Friendly Bacteria Cheer Up Anxious Mice
A happy stomach leads to a happy mood? While some of us may have already experienced the wonders of a full stomach, these neuroscientists have shown why that is.
Most everyone knows that stress can cause a clenched, gurgling, unhappy stomach. What’s less well known is that the relationship goes both ways.
Beneficial gut bacteria, or probiotics, have been shown in the past to alleviate symptoms of stress and anxiety, but it wasn’t clear whether the bugs could have an impact on the brains of healthy animals. Now, John Cryan, a pharmacologist with the Alimentary Pharmabiotic Center at University College Cork, Ireland, and colleagues have found that probiotics have a direct impact on mood neurotransmitters in mice1. The findings further support the idea that one way to heal problems of the mind might be through the stomach.
Cryan’s group fed a strain of Lactobacillus rhamnosus — a species found in some yoghurts — to 16 healthy mice. The dose they used was roughly the same as the amount of probiotic cultures claimed to be in a pot of Actimel yoghurt.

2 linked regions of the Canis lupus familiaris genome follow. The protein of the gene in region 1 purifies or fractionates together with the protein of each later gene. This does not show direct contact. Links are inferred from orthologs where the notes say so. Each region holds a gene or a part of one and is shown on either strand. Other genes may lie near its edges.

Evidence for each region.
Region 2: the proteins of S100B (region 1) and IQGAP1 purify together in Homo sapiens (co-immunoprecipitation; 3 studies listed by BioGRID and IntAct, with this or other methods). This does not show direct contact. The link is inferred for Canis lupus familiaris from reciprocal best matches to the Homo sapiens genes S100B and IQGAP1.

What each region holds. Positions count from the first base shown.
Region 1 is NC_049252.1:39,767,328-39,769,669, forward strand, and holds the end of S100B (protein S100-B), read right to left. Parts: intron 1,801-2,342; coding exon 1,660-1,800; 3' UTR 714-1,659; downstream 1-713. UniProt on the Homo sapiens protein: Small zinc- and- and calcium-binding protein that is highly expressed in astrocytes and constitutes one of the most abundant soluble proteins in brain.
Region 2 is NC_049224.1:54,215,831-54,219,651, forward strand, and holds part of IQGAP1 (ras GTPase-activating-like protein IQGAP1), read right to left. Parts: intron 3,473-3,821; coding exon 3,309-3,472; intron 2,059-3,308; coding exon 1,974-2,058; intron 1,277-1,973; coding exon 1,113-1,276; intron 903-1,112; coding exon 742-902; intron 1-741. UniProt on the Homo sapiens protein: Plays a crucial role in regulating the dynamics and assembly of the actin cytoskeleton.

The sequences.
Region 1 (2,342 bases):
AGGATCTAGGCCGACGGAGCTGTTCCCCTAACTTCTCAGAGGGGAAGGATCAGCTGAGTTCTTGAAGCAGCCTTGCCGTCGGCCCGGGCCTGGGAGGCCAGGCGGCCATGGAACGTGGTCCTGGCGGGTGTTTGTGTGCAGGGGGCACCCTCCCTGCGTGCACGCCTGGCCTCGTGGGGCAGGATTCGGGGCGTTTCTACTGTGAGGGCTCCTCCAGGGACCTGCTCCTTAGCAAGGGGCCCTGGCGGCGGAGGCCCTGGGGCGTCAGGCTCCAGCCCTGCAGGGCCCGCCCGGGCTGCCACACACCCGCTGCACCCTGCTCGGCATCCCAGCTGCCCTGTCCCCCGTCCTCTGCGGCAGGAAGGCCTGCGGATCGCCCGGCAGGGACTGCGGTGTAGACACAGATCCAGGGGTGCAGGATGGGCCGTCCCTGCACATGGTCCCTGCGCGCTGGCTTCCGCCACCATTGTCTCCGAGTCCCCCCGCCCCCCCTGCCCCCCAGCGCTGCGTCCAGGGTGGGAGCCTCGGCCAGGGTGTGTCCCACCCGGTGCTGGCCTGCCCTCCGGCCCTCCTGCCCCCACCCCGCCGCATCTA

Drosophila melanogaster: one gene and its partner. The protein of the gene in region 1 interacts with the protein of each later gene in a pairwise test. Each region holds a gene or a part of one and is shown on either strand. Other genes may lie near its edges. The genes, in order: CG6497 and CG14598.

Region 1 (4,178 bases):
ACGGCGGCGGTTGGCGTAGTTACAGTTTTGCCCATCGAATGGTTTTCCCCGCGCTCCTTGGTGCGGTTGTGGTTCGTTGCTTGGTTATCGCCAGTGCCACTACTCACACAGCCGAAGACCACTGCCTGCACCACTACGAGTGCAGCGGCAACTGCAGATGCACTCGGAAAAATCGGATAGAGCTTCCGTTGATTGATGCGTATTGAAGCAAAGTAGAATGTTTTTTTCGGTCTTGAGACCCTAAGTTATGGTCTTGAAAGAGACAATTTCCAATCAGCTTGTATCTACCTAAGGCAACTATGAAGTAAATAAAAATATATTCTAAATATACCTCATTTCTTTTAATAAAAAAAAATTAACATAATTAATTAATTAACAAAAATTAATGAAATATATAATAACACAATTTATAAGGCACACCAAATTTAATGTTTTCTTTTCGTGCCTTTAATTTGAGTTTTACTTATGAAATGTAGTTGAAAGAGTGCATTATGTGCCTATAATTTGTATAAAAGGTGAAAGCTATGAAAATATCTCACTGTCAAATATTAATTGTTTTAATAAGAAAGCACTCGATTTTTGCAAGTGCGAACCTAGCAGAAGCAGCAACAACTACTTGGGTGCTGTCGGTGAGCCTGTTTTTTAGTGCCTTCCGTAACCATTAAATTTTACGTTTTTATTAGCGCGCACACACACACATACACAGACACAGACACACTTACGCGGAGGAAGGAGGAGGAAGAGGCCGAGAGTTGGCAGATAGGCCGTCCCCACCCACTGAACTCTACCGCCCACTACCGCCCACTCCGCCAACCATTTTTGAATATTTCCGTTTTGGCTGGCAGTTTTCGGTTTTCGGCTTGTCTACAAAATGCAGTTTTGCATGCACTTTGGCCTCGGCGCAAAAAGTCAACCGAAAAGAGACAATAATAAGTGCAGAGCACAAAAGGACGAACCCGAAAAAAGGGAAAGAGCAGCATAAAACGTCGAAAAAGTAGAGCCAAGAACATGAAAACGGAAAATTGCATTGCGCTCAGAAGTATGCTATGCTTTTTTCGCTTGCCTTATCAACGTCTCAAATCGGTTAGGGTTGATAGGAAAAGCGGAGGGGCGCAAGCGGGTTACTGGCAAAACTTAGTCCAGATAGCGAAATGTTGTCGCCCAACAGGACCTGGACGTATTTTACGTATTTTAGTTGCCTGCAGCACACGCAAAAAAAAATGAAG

The team then ran the mice, along with 20 mice fed a bacteria-free broth, through a battery of stress tests. In negotiating a maze, the mice that received probiotics ventured out into open spaces more than twice as often as the control mice, suggesting that they were less anxious. And when forced to swim, the bacteria-fed mice were slightly more prone to struggle — rather than give up — than their broth-fed brethren. “These mice were more chilled out,” says Cryan, adding that the effects of the probiotics were similar in magnitude to those seen in mice for antidepressant drugs. Cryan and his colleagues report their results in Proceedings of the National Academy of Sciences this week.